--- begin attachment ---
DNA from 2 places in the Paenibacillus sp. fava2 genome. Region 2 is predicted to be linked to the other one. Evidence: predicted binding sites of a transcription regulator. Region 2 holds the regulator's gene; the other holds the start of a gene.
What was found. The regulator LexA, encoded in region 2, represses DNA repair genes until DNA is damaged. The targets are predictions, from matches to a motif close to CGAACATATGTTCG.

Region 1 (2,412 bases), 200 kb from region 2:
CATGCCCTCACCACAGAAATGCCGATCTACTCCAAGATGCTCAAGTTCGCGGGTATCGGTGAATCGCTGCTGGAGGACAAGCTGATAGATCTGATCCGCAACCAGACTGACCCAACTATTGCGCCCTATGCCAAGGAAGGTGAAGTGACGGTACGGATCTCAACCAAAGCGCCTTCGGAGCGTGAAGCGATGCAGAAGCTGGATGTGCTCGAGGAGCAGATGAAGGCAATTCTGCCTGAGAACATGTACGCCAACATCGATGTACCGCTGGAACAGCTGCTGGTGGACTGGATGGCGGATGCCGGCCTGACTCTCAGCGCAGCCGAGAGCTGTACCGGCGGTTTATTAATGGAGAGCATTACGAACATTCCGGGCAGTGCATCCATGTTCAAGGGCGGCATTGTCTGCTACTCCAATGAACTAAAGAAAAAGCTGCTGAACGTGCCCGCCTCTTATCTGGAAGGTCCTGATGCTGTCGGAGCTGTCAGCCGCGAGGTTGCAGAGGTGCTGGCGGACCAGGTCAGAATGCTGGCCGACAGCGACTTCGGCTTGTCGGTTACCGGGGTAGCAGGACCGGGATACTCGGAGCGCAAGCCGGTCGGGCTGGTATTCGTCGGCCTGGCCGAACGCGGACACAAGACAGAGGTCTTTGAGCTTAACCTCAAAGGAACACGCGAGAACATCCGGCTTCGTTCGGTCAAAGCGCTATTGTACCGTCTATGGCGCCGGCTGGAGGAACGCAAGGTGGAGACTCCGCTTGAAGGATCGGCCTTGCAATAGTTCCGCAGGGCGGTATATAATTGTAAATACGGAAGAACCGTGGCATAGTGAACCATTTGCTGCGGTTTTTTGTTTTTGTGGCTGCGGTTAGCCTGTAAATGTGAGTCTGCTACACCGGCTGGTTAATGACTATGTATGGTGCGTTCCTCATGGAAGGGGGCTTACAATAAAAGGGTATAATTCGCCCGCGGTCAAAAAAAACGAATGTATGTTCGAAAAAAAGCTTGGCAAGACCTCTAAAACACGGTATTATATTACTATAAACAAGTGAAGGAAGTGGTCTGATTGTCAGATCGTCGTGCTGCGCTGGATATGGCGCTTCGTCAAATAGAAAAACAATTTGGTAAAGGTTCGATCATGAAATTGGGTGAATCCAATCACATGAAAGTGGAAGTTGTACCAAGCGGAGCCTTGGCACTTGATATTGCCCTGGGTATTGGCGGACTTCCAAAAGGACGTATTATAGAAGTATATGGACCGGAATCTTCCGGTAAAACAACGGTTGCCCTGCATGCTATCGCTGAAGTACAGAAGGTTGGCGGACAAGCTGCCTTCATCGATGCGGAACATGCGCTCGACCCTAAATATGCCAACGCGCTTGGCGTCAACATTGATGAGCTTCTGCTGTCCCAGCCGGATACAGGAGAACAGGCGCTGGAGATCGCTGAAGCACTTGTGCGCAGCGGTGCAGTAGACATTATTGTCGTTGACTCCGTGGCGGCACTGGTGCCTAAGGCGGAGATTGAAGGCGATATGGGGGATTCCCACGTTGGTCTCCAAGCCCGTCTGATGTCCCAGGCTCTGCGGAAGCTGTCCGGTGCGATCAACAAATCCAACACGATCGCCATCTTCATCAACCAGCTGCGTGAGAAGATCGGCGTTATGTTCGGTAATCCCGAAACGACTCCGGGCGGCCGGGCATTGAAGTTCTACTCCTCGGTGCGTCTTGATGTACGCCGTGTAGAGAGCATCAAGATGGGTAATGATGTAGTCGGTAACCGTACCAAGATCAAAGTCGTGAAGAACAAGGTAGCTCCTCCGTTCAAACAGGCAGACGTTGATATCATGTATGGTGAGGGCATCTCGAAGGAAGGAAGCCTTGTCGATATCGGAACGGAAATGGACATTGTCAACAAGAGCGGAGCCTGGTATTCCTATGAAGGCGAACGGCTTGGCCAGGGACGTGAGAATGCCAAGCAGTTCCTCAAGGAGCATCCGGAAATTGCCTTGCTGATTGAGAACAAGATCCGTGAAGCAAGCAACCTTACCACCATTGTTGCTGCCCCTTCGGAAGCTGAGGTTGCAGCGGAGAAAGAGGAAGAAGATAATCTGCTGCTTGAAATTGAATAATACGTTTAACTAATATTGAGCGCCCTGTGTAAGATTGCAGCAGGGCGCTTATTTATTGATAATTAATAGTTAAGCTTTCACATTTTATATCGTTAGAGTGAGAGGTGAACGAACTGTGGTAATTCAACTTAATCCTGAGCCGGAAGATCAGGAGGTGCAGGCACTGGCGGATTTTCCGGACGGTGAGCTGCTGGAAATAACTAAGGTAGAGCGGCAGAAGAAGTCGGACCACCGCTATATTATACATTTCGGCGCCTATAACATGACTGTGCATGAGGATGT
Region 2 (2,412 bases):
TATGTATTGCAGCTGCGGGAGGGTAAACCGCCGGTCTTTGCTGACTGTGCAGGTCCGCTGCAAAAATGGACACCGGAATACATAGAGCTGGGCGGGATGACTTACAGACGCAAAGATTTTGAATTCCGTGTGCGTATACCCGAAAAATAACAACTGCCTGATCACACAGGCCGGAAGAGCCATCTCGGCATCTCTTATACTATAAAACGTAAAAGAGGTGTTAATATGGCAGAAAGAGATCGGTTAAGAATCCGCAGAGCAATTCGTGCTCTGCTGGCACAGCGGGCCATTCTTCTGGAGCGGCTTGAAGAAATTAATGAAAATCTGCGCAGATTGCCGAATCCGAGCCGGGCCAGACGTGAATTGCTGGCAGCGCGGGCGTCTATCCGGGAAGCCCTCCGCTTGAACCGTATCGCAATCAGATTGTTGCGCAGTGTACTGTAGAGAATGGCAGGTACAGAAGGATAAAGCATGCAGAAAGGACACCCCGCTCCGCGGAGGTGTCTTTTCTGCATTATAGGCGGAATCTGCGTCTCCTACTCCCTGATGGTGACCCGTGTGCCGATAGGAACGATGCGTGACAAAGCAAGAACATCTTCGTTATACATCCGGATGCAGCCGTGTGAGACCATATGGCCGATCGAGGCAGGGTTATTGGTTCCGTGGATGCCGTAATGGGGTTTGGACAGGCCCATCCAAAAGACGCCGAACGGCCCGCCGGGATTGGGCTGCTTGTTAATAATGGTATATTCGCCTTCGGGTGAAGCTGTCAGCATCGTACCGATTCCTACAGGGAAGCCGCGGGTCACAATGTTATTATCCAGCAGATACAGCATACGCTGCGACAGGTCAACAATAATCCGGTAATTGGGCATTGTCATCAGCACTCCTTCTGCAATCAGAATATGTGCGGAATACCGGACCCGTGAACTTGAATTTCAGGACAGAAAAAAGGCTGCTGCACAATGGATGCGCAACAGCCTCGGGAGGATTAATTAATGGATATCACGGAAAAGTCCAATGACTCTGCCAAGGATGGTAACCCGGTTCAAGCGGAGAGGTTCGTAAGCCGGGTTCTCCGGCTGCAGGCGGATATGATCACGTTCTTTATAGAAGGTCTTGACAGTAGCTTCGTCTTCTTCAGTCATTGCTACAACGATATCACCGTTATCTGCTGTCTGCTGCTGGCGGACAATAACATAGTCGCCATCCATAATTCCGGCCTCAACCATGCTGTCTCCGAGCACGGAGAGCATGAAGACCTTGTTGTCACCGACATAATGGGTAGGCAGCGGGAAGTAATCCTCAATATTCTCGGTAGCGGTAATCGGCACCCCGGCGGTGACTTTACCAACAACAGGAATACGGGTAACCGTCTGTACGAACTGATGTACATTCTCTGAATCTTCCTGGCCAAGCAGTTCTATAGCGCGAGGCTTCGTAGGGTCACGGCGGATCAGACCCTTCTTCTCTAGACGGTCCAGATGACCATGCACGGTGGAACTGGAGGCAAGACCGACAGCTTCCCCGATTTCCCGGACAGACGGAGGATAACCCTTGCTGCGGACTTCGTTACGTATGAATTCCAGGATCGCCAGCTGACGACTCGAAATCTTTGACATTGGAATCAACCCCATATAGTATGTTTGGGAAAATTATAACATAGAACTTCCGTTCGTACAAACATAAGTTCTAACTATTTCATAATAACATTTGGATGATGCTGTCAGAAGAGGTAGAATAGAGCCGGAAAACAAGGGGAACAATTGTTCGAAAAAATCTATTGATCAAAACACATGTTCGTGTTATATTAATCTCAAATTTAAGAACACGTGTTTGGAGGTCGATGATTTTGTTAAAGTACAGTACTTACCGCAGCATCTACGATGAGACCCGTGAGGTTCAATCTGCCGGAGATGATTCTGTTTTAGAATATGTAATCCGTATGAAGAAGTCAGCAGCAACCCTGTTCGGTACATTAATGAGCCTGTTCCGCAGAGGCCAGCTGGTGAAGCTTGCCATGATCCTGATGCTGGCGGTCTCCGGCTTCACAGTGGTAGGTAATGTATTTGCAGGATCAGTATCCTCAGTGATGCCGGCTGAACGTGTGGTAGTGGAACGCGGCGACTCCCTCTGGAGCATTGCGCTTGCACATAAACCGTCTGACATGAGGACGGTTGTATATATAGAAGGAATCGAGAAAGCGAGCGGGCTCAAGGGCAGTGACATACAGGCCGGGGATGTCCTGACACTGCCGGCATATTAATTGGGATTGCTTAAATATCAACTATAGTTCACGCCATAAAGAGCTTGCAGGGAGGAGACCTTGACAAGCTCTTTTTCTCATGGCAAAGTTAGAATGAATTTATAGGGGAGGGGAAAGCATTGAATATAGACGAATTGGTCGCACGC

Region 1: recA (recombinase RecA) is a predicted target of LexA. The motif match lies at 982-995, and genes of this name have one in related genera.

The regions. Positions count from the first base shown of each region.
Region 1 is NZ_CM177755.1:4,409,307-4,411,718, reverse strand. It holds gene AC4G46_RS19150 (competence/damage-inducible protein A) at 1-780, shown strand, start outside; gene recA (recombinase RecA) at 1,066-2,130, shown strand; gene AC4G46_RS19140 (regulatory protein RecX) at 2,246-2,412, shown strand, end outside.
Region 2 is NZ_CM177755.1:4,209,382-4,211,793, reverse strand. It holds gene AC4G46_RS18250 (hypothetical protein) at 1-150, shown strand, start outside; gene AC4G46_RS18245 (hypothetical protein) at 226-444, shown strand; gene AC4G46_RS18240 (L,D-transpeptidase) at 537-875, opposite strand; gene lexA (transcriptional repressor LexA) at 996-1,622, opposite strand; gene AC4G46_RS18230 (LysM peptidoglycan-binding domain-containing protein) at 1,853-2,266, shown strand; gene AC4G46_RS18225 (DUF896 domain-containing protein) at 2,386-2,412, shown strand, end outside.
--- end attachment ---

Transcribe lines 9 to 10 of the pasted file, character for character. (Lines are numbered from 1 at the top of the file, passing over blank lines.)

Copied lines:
Region 1 is NZ_CM177755.1:4,409,307-4,411,718, reverse strand. It holds gene AC4G46_RS19150 (competence/damage-inducible protein A) at 1-780, shown strand, start outside; gene recA (recombinase RecA) at 1,066-2,130, shown strand; gene AC4G46_RS19140 (regulatory protein RecX) at 2,246-2,412, shown strand, end outside.
Region 2 is NZ_CM177755.1:4,209,382-4,211,793, reverse strand. It holds gene AC4G46_RS18250 (hypothetical protein) at 1-150, shown strand, start outside; gene AC4G46_RS18245 (hypothetical protein) at 226-444, shown strand; gene AC4G46_RS18240 (L,D-transpeptidase) at 537-875, opposite strand; gene lexA (transcriptional repressor LexA) at 996-1,622, opposite strand; gene AC4G46_RS18230 (LysM peptidoglycan-binding domain-containing protein) at 1,853-2,266, shown strand; gene AC4G46_RS18225 (DUF896 domain-containing protein) at 2,386-2,412, shown strand, end outside.